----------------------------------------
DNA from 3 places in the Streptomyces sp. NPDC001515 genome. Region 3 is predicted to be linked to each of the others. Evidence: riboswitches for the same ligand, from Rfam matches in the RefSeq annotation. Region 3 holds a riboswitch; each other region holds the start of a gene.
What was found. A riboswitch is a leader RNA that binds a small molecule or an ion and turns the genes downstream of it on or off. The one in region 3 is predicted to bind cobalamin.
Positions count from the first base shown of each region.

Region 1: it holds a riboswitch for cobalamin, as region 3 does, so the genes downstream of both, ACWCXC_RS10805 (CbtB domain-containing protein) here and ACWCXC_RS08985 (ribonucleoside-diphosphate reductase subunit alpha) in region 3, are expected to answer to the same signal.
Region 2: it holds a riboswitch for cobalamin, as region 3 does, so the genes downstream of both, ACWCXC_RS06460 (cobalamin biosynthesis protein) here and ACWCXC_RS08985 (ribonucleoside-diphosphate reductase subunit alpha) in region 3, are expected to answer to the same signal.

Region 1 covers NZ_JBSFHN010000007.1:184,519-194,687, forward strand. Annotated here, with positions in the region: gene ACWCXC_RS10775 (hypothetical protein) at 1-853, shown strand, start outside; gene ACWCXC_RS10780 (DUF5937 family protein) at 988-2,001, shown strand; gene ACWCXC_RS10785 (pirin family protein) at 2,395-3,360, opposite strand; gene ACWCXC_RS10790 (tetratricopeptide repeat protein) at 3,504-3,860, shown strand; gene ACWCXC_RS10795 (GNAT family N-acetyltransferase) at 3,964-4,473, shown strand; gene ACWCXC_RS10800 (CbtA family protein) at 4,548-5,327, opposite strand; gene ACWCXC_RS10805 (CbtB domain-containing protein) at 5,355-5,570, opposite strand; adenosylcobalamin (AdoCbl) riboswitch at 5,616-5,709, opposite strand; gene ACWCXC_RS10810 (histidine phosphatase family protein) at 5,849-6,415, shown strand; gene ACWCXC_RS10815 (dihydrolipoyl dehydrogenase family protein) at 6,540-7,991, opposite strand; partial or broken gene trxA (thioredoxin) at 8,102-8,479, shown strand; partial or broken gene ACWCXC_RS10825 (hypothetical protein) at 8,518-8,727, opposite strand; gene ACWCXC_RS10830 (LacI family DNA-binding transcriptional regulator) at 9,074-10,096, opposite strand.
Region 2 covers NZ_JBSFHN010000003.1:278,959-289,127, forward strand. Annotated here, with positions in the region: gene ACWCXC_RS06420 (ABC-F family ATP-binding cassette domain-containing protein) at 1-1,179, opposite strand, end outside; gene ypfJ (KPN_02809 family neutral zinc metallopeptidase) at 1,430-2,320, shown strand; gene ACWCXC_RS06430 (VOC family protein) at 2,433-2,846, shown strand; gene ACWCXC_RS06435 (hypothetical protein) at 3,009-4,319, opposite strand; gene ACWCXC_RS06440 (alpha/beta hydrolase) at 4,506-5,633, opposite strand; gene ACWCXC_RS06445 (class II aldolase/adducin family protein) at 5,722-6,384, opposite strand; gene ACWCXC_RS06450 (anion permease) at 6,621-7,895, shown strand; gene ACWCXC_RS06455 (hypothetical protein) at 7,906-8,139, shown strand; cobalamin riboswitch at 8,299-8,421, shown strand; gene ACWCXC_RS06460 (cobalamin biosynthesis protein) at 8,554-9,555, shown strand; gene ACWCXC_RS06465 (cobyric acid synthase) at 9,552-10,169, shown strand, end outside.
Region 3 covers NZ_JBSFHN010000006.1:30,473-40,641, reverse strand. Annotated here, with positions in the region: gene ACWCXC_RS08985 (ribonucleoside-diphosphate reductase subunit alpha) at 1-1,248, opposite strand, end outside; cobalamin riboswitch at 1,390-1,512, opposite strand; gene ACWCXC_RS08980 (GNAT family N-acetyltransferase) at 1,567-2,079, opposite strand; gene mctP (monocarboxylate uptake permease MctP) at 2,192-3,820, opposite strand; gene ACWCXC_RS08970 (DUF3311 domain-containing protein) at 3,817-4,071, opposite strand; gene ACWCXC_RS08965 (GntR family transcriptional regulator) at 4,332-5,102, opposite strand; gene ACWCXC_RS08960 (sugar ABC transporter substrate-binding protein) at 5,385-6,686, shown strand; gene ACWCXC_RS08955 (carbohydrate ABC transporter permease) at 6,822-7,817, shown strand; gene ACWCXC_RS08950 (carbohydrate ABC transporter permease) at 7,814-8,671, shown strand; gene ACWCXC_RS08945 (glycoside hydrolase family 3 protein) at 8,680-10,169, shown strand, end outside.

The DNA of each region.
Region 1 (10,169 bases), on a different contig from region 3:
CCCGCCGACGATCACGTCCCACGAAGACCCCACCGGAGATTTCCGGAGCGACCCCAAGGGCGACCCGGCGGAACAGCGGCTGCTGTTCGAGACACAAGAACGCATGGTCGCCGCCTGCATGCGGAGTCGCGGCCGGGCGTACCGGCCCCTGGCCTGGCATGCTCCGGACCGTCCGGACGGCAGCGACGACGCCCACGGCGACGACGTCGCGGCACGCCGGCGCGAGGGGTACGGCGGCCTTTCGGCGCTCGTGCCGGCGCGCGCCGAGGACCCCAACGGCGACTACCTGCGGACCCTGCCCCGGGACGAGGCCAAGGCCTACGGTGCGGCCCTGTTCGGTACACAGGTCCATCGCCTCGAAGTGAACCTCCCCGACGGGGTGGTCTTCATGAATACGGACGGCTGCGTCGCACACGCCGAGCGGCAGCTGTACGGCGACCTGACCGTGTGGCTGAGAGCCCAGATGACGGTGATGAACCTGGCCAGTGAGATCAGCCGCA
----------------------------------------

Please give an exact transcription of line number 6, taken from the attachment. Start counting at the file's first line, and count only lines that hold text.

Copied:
Region 1 covers NZ_JBSFHN010000007.1:184,519-194,687, forward strand. Annotated here, with positions in the region: gene ACWCXC_RS10775 (hypothetical protein) at 1-853, shown strand, start outside; gene ACWCXC_RS10780 (DUF5937 family protein) at 988-2,001, shown strand; gene ACWCXC_RS10785 (pirin family protein) at 2,395-3,360, opposite strand; gene ACWCXC_RS10790 (tetratricopeptide repeat protein) at 3,504-3,860, shown strand; gene ACWCXC_RS10795 (GNAT family N-acetyltransferase) at 3,964-4,473, shown strand; gene ACWCXC_RS10800 (CbtA family protein) at 4,548-5,327, opposite strand; gene ACWCXC_RS10805 (CbtB domain-containing protein) at 5,355-5,570, opposite strand; adenosylcobalamin (AdoCbl) riboswitch at 5,616-5,709, opposite strand; gene ACWCXC_RS10810 (histidine phosphatase family protein) at 5,849-6,415, shown strand; gene ACWCXC_RS10815 (dihydrolipoyl dehydrogenase family protein) at 6,540-7,991, opposite strand; partial or broken gene trxA (thioredoxin) at 8,102-8,479, shown strand; partial or broken gene ACWCXC_RS10825 (hypothetical protein) at 8,518-8,727, opposite strand; gene ACWCXC_RS10830 (LacI family DNA-binding transcriptional regulator) at 9,074-10,096, opposite strand.